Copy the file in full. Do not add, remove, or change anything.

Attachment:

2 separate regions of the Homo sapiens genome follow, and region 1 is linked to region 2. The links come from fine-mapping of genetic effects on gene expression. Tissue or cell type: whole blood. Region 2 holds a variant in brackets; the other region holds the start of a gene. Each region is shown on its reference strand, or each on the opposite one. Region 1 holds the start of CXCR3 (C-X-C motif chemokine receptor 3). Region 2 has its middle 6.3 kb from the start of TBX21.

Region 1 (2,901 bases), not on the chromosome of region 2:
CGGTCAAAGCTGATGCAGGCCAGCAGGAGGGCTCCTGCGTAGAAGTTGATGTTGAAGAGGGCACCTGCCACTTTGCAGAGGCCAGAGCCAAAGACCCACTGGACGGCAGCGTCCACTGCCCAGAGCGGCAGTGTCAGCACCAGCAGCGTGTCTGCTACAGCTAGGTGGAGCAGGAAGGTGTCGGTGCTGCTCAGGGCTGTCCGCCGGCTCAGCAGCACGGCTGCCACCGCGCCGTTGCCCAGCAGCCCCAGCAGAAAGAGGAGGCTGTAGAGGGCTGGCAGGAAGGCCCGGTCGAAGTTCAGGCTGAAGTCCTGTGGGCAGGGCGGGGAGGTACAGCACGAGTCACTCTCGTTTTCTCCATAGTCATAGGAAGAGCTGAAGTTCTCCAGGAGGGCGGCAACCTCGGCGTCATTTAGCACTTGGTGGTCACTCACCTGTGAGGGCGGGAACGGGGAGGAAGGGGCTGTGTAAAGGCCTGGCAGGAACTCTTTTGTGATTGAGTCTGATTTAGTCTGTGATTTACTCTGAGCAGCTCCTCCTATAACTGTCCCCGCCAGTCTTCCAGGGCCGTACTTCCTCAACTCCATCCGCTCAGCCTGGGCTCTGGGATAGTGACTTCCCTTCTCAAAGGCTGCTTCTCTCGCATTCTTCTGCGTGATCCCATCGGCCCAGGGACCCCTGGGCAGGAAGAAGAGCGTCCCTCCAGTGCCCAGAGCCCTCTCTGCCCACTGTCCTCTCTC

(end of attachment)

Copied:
2 separate regions of the Homo sapiens genome follow, and region 1 is linked to region 2. The links come from fine-mapping of genetic effects on gene expression. Tissue or cell type: whole blood. Region 2 holds a variant in brackets; the other region holds the start of a gene. Each region is shown on its reference strand, or each on the opposite one. Region 1 holds the start of CXCR3 (C-X-C motif chemokine receptor 3). Region 2 has its middle 6.3 kb from the start of TBX21.

Region 1 (2,901 bases), not on the chromosome of region 2:
CGGTCAAAGCTGATGCAGGCCAGCAGGAGGGCTCCTGCGTAGAAGTTGATGTTGAAGAGGGCACCTGCCACTTTGCAGAGGCCAGAGCCAAAGACCCACTGGACGGCAGCGTCCACTGCCCAGAGCGGCAGTGTCAGCACCAGCAGCGTGTCTGCTACAGCTAGGTGGAGCAGGAAGGTGTCGGTGCTGCTCAGGGCTGTCCGCCGGCTCAGCAGCACGGCTGCCACCGCGCCGTTGCCCAGCAGCCCCAGCAGAAAGAGGAGGCTGTAGAGGGCTGGCAGGAAGGCCCGGTCGAAGTTCAGGCTGAAGTCCTGTGGGCAGGGCGGGGAGGTACAGCACGAGTCACTCTCGTTTTCTCCATAGTCATAGGAAGAGCTGAAGTTCTCCAGGAGGGCGGCAACCTCGGCGTCATTTAGCACTTGGTGGTCACTCACCTGTGAGGGCGGGAACGGGGAGGAAGGGGCTGTGTAAAGGCCTGGCAGGAACTCTTTTGTGATTGAGTCTGATTTAGTCTGTGATTTACTCTGAGCAGCTCCTCCTATAACTGTCCCCGCCAGTCTTCCAGGGCCGTACTTCCTCAACTCCATCCGCTCAGCCTGGGCTCTGGGATAGTGACTTCCCTTCTCAAAGGCTGCTTCTCTCGCATTCTTCTGCGTGATCCCATCGGCCCAGGGACCCCTGGGCAGGAAGAAGAGCGTCCCTCCAGTGCCCAGAGCCCTCTCTGCCCACTGTCCTCTCTC